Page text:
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Original Research ARTICLE

Front. Genet., 22 July 2014 | https://doi.org/10.3389/fgene.2014.00228

SCFSLF-mediated cytosolic degradation of S-RNase is required for cross-pollen compatibility in S-RNase-based self-incompatibility in Petunia hybrida

  • 1State Key Laboratory of Molecular Developmental Biology, Institute of Genetics and Developmental Biology, Chinese Academy of Sciences and National Center for Plant Gene Research, Beijing, China
  • 2University of Chinese Academy of Sciences, Beijing, China

Many flowering plants adopt self-incompatibility (SI) to maintain their genetic diversity. In species of Solanaceae, Plantaginaceae, and Rosaceae, SI is genetically controlled by a single S-locus with multiple haplotypes. The S-locus has been shown to encode S-RNases expressed in pistil and multiple SLF (S-locus F-box) proteins in pollen controlling the female and male specificity of SI, respectively. S-RNases appear to function as a cytotoxin to reject self-pollen. In addition, SLFs have been shown to form SCF (SKP1/Cullin1/F-box) complexes to serve as putative E3 ubiquitin ligase to interact with S-RNases. Previously, two different mechanisms, the S-RNase degradation and the S-RNase compartmentalization, have been proposed as the restriction mechanisms of S-RNase cytotoxicity allowing compatible pollination. In this study, we have provided several lines of evidence in support of the S-RNase degradation mechanism by a combination of cellular, biochemical and molecular biology approaches. First, both immunogold labeling and subcellular fractionation assays showed that two key pollen SI factors, PhS3L-SLF1 and PhSSK1 (SLF-interacting SKP1-like1) from Petunia hybrida, a Solanaceous species, are co-localized in cytosols of both pollen grains and tubes. Second, PhS3L-RNases are mainly detected in the cytosols of both self and non-self-pollen tubes after pollination. Third, we found that PhS-RNases selectively interact with PhSLFs by yeast two-hybrid and co-immunoprecipitation assays. Fourth, S-RNases are specifically degraded in compatible pollen tubes by non-self SLF action. Taken together, our results demonstrate that SCFSLF-mediated non-self S-RNase degradation occurs in the cytosol of pollen tube through the ubiquitin/26S proteasome system serving as the major mechanism to neutralize S-RNase cytotoxicity during compatible pollination in P. hybrida.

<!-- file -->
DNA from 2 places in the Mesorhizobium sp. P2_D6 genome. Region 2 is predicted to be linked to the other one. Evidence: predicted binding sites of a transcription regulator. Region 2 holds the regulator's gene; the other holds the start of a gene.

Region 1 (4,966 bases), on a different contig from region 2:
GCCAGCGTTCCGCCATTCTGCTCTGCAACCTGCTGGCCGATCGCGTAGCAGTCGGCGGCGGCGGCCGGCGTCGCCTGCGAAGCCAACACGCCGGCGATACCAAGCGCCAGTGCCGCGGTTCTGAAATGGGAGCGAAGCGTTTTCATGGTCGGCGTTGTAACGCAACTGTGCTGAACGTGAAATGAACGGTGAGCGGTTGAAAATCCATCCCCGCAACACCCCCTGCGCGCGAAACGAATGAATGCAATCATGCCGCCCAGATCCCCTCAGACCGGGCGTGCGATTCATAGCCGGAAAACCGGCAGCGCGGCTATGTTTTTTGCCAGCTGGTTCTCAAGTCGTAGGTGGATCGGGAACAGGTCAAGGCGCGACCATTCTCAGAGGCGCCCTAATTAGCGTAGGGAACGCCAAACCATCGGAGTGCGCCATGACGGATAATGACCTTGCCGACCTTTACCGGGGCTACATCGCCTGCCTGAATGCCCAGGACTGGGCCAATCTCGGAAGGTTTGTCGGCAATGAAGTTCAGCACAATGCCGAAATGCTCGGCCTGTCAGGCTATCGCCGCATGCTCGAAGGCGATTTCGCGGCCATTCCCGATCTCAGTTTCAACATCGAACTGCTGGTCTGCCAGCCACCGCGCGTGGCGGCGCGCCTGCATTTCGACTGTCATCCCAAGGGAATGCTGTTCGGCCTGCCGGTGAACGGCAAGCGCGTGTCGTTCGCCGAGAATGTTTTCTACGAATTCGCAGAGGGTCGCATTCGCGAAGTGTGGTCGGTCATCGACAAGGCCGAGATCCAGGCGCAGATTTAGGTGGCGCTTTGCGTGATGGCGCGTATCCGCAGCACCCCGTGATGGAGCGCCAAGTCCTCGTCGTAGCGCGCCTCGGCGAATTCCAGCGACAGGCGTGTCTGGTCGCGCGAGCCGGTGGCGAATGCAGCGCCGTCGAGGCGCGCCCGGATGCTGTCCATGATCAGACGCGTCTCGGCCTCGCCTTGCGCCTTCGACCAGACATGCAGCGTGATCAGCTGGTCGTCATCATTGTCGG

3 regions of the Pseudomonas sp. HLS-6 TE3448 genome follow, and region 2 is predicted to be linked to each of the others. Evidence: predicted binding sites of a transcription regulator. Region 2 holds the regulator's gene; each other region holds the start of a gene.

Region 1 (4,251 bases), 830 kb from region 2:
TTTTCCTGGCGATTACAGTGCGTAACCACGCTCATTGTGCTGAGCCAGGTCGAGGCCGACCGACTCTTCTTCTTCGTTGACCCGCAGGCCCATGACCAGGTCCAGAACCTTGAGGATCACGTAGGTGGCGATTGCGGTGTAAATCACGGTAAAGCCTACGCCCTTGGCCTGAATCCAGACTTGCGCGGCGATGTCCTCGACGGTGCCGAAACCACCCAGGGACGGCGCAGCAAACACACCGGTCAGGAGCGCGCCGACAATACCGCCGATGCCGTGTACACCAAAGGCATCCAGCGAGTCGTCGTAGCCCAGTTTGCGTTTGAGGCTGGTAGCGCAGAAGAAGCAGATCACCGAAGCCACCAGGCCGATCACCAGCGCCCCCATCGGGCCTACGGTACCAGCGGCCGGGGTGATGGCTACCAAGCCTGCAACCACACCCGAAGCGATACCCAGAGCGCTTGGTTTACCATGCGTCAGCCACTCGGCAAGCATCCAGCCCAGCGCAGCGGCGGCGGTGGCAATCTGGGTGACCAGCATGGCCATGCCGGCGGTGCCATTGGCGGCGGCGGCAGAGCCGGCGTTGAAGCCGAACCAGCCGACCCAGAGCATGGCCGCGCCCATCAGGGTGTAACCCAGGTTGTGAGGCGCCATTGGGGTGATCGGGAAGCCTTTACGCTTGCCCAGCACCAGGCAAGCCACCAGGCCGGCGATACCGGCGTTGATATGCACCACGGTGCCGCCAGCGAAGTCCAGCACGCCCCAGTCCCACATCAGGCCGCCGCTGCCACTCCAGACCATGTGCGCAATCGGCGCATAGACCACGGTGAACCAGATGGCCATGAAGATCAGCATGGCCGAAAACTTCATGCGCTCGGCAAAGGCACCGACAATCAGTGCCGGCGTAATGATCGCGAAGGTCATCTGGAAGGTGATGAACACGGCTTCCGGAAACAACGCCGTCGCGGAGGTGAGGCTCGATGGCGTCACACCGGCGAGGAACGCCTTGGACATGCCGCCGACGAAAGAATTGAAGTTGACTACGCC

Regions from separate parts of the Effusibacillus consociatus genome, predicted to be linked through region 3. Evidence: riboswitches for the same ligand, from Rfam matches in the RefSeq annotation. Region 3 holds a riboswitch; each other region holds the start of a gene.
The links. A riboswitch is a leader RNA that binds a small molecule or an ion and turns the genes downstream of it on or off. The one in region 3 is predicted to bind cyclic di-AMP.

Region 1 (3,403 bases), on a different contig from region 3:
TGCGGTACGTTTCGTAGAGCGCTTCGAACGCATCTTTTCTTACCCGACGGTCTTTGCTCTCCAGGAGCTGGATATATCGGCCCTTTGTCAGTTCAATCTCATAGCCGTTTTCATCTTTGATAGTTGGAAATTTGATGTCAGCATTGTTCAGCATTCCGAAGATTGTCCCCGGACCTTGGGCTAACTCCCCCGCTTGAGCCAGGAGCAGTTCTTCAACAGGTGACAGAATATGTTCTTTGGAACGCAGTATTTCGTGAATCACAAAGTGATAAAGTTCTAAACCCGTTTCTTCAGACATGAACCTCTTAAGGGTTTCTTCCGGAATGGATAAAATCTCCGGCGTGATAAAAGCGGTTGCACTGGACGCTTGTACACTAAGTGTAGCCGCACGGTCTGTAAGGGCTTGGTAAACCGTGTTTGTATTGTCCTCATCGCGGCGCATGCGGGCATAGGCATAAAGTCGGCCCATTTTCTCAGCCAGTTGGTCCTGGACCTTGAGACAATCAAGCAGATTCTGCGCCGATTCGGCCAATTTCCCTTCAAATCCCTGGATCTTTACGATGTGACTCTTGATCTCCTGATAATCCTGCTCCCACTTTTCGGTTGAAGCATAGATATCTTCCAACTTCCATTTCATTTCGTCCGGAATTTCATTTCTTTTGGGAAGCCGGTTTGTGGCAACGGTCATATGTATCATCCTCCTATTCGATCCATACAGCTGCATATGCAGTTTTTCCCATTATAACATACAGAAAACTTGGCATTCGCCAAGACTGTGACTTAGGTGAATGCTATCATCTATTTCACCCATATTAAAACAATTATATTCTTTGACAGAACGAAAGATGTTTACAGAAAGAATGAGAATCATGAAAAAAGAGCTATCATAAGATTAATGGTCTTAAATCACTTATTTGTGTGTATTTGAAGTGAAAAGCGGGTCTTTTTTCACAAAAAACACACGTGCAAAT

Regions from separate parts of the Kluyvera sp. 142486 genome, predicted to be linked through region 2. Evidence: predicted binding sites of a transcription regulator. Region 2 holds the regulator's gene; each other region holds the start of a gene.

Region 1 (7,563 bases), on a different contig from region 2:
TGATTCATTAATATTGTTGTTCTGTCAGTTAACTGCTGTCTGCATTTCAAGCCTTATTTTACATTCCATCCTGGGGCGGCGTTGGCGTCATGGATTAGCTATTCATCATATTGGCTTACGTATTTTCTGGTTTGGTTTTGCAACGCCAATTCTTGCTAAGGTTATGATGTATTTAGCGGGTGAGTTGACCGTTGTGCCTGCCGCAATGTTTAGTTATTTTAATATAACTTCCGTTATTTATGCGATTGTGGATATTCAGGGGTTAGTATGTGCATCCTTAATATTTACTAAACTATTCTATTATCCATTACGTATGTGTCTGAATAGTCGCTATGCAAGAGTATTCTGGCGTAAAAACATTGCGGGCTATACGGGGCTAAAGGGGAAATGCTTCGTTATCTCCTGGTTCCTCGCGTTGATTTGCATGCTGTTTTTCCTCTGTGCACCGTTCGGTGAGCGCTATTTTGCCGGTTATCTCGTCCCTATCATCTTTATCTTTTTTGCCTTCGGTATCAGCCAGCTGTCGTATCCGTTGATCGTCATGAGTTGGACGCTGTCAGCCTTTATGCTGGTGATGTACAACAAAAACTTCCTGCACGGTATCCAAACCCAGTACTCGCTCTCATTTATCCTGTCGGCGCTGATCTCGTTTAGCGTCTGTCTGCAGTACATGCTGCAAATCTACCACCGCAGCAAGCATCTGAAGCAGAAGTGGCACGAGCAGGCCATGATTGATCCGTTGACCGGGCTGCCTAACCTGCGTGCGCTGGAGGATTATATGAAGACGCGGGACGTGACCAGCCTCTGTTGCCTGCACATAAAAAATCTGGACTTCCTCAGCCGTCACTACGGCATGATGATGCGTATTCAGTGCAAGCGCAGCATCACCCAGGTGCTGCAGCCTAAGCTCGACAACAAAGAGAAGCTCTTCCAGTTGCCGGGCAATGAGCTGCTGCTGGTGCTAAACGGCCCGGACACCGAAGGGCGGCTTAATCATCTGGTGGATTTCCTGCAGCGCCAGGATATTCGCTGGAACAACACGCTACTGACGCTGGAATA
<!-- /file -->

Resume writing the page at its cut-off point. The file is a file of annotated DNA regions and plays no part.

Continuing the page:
Introduction

Self-incompatibility (SI) is a mating strategy that allows individual of a species to discriminate self (genetically related) from non-self (genetically unrelated), and thus accept cross-pollen whereas reject self-one. These outcomes are referred to as cross-pollen compatibility (CPC) and self-pollen incompatibility (SPI), respectively. In many species of flowering plants, such discrimination is genetically controlled by a single S-locus with multiple haplotypes, self-pollen rejection occurs when the pollen S haplotype matches either of the two pistil S haplotypes and the S-locus has been shown to encode at least two components from both the pollen and pistil sides, controlling the male and female expression of SI specificity, respectively (De Nettancourt, 2001; Takayama and Isogai, 2005; Franklin-Tong, 2008; Zhang et al., 2009). In Solanaceae, Plantaginaceae and Rosaceae, the pistil S encodes a T2 family ribonuclease, named S-RNase (McClure et al., 1989; Clark et al., 1990; Lee et al., 1994; Murfett et al., 1994; Sassa et al., 1996; Xue et al., 1996), whereas the pollen S has been shown to encode multiple paralogous F-box proteins called the S Locus F-box (SLF) in Solanaceae and Plantaginaceae (Lai et al., 2002; Zhou et al., 2003; Sijacic et al., 2004; Qiao et al., 2004a; Kubo et al., 2010; Williams et al., 2014) and SLF (Entani et al., 2003) or S-haplotype-specific F-box protein (SFB) in Rosaceae (Ushijima et al., 2003; Yamane et al., 2003; Sassa et al., 2007). In addition, other factors, not encoded by the S-locus, have been found in pistil side and are involved at different stages of the SI reaction. So far, three essential pistil-modifier factors, 120K (120 kDa glycoprotein), HT-B protein and NaStEP (Nicotiana alata stigma expressed protein), have been identified in Nicotiana species (McClure et al., 1999; Hancock et al., 2005; Jimenez-Durán et al., 2013). 120K is a style-specific glycoprotein that is taken up by pollen tubes during pollination (Lind et al., 1996; Schultz et al., 1997). Suppression of 120K expression by RNAi prevents S-specific pollen rejection (Hancock et al., 2005). Immunolocalization shows that HT-B is also taken up by pollen tubes during pollination. Loss-of-function assays showed that HT-B is essential for pollen rejection (McClure et al., 1999; Kondo et al., 2002; O'Brien et al., 2002; Sassa and Hirano, 2006; Puerta et al., 2009). NaStEP is a Kunitz-type proteinase inhibitors and a positive regulator of HT-B stability in Nicotiana alata pollen tubes (Busot et al., 2008; Jimenez-Durán et al., 2013).